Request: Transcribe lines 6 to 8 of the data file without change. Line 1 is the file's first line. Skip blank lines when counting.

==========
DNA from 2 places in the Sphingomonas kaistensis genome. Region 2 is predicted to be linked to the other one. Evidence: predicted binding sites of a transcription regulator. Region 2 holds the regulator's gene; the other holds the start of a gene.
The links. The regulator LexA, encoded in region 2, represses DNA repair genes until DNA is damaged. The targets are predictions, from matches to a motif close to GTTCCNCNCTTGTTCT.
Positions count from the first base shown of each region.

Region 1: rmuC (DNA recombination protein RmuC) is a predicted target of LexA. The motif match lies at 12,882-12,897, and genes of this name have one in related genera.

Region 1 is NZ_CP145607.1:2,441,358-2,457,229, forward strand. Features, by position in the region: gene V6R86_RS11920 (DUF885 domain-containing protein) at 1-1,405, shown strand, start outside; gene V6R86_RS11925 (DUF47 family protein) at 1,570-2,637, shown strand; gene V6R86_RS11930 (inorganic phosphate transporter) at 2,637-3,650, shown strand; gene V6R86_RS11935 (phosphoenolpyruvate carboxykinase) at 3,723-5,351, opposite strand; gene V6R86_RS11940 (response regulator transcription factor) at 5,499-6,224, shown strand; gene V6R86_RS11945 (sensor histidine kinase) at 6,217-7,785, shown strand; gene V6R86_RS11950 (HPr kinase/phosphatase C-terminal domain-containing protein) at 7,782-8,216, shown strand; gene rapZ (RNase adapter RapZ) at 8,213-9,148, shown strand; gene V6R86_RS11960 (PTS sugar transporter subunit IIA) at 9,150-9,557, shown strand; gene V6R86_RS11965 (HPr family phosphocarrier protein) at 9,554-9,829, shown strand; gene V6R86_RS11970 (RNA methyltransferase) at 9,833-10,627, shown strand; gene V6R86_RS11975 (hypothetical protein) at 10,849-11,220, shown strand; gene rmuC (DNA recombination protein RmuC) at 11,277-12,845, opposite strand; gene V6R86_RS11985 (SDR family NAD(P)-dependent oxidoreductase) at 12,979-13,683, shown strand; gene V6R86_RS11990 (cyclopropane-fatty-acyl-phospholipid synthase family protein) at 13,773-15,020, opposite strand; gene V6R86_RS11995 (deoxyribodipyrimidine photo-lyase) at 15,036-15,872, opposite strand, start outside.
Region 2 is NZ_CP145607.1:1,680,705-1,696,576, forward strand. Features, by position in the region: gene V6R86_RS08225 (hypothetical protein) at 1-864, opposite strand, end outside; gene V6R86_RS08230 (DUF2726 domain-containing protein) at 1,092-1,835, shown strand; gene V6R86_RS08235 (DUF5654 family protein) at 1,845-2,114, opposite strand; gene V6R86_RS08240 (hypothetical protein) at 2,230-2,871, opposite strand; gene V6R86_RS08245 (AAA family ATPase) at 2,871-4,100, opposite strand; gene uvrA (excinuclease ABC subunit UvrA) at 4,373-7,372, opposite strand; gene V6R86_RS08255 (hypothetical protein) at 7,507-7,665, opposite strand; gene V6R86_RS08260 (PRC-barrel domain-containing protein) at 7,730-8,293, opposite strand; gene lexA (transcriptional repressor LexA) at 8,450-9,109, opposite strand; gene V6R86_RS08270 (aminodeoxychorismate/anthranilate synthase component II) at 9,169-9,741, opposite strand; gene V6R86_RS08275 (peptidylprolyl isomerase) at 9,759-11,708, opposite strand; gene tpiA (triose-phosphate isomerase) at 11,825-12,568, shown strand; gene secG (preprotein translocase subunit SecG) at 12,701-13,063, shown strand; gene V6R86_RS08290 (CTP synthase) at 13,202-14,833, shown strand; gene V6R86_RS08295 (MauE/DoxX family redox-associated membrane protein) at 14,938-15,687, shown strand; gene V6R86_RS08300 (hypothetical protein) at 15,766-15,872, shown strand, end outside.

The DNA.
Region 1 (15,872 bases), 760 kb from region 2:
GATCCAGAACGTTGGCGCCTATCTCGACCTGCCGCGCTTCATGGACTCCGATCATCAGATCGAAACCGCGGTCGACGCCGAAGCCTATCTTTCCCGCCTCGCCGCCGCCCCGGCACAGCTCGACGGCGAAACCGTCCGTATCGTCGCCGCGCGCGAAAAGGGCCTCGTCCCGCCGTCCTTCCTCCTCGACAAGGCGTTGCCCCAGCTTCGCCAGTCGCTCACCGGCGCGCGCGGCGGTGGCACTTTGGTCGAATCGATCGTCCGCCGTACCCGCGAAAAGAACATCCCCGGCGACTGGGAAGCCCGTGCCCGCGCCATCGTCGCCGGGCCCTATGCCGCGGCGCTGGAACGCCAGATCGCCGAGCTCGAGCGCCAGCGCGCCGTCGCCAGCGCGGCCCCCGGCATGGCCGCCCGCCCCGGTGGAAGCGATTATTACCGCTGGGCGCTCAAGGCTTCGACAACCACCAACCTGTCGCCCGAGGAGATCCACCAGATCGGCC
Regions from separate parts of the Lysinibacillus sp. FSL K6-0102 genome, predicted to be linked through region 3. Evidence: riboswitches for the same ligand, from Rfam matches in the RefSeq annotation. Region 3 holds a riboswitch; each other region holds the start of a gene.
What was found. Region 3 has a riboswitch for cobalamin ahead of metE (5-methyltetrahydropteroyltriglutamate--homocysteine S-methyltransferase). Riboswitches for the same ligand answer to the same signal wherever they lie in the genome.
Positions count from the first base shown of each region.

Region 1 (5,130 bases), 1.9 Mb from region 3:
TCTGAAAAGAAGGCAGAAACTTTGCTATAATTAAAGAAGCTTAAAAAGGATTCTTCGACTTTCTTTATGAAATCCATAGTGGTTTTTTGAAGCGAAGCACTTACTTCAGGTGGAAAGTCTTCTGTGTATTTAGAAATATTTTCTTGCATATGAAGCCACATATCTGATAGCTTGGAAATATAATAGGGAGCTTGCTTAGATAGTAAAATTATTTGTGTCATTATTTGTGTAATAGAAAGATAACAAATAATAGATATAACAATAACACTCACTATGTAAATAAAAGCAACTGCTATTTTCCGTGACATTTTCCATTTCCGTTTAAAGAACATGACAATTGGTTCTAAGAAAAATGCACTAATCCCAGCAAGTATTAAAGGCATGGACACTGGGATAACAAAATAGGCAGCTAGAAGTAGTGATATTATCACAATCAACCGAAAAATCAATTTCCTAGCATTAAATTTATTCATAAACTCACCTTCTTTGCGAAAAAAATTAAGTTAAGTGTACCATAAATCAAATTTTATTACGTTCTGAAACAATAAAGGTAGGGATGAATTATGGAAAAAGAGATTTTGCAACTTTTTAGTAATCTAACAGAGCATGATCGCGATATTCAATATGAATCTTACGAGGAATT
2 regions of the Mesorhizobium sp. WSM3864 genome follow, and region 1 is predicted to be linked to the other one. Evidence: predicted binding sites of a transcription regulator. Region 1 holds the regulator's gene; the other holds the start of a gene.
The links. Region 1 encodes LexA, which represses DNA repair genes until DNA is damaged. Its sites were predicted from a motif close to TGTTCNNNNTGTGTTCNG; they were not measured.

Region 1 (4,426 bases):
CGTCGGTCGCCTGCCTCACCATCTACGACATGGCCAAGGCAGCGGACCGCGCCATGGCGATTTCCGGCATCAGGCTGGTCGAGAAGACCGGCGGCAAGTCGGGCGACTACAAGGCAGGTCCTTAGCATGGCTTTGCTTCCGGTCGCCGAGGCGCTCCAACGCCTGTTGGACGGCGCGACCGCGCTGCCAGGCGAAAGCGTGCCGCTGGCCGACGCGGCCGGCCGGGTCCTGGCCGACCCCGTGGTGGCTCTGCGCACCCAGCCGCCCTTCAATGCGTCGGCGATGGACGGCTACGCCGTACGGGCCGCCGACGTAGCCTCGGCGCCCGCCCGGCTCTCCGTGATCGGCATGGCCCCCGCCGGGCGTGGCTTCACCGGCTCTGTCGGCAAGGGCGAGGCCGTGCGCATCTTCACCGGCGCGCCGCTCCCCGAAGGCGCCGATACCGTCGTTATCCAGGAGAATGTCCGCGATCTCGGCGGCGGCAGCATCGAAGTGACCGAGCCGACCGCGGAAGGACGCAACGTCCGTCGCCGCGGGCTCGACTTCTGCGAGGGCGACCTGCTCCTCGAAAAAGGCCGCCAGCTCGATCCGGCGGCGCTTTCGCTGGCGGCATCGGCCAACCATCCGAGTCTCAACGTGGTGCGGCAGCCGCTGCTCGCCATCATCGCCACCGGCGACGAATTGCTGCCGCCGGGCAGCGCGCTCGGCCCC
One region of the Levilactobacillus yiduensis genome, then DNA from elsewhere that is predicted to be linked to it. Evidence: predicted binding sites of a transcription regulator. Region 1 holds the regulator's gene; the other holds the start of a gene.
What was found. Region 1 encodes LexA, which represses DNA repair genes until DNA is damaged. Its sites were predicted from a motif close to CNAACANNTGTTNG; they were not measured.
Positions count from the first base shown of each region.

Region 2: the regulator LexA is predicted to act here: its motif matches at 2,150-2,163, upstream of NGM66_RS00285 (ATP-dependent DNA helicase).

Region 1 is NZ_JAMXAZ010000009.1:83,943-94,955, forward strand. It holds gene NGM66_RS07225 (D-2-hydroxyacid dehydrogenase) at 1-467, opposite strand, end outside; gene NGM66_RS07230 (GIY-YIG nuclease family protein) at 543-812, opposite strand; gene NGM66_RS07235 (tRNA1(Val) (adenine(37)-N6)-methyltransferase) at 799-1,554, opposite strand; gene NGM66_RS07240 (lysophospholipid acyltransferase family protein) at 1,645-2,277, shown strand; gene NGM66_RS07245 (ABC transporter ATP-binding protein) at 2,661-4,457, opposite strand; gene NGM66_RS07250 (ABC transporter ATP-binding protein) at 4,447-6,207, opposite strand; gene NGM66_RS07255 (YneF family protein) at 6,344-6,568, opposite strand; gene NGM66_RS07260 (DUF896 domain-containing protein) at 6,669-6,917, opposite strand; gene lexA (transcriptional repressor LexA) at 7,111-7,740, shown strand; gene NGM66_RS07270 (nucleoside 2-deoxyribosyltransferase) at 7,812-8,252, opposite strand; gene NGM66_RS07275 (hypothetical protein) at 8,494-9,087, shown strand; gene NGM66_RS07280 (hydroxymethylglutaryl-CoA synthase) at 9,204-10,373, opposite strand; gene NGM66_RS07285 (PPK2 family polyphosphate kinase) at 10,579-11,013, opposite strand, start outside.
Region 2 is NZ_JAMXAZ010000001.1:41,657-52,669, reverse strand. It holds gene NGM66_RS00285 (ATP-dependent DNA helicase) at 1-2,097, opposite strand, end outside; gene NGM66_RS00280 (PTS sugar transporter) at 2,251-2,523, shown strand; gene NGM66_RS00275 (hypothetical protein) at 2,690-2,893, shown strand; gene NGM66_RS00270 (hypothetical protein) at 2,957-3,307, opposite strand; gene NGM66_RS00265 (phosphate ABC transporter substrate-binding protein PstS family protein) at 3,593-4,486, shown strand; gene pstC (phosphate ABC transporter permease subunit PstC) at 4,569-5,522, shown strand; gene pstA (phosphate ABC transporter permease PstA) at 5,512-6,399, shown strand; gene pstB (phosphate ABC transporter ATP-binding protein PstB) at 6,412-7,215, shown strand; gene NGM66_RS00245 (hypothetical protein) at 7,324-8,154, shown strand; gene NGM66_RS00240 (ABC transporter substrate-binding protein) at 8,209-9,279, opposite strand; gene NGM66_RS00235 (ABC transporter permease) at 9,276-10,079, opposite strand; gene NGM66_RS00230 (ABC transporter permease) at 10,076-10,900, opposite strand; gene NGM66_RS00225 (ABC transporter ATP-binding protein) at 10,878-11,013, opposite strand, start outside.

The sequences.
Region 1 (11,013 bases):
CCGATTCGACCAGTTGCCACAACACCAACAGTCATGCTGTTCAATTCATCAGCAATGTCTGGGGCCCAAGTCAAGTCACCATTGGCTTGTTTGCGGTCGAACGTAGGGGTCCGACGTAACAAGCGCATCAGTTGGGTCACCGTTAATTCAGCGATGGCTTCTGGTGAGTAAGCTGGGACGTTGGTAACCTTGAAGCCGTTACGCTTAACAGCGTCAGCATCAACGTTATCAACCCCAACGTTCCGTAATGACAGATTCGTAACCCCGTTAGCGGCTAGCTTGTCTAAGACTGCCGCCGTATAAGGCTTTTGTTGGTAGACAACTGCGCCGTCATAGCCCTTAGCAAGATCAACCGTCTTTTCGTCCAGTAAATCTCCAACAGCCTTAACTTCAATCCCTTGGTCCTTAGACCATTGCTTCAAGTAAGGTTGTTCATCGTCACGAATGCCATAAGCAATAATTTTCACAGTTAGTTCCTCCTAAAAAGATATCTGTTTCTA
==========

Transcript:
Region 2 is NZ_CP145607.1:1,680,705-1,696,576, forward strand. Features, by position in the region: gene V6R86_RS08225 (hypothetical protein) at 1-864, opposite strand, end outside; gene V6R86_RS08230 (DUF2726 domain-containing protein) at 1,092-1,835, shown strand; gene V6R86_RS08235 (DUF5654 family protein) at 1,845-2,114, opposite strand; gene V6R86_RS08240 (hypothetical protein) at 2,230-2,871, opposite strand; gene V6R86_RS08245 (AAA family ATPase) at 2,871-4,100, opposite strand; gene uvrA (excinuclease ABC subunit UvrA) at 4,373-7,372, opposite strand; gene V6R86_RS08255 (hypothetical protein) at 7,507-7,665, opposite strand; gene V6R86_RS08260 (PRC-barrel domain-containing protein) at 7,730-8,293, opposite strand; gene lexA (transcriptional repressor LexA) at 8,450-9,109, opposite strand; gene V6R86_RS08270 (aminodeoxychorismate/anthranilate synthase component II) at 9,169-9,741, opposite strand; gene V6R86_RS08275 (peptidylprolyl isomerase) at 9,759-11,708, opposite strand; gene tpiA (triose-phosphate isomerase) at 11,825-12,568, shown strand; gene secG (preprotein translocase subunit SecG) at 12,701-13,063, shown strand; gene V6R86_RS08290 (CTP synthase) at 13,202-14,833, shown strand; gene V6R86_RS08295 (MauE/DoxX family redox-associated membrane protein) at 14,938-15,687, shown strand; gene V6R86_RS08300 (hypothetical protein) at 15,766-15,872, shown strand, end outside.

The DNA.
Region 1 (15,872 bases), 760 kb from region 2: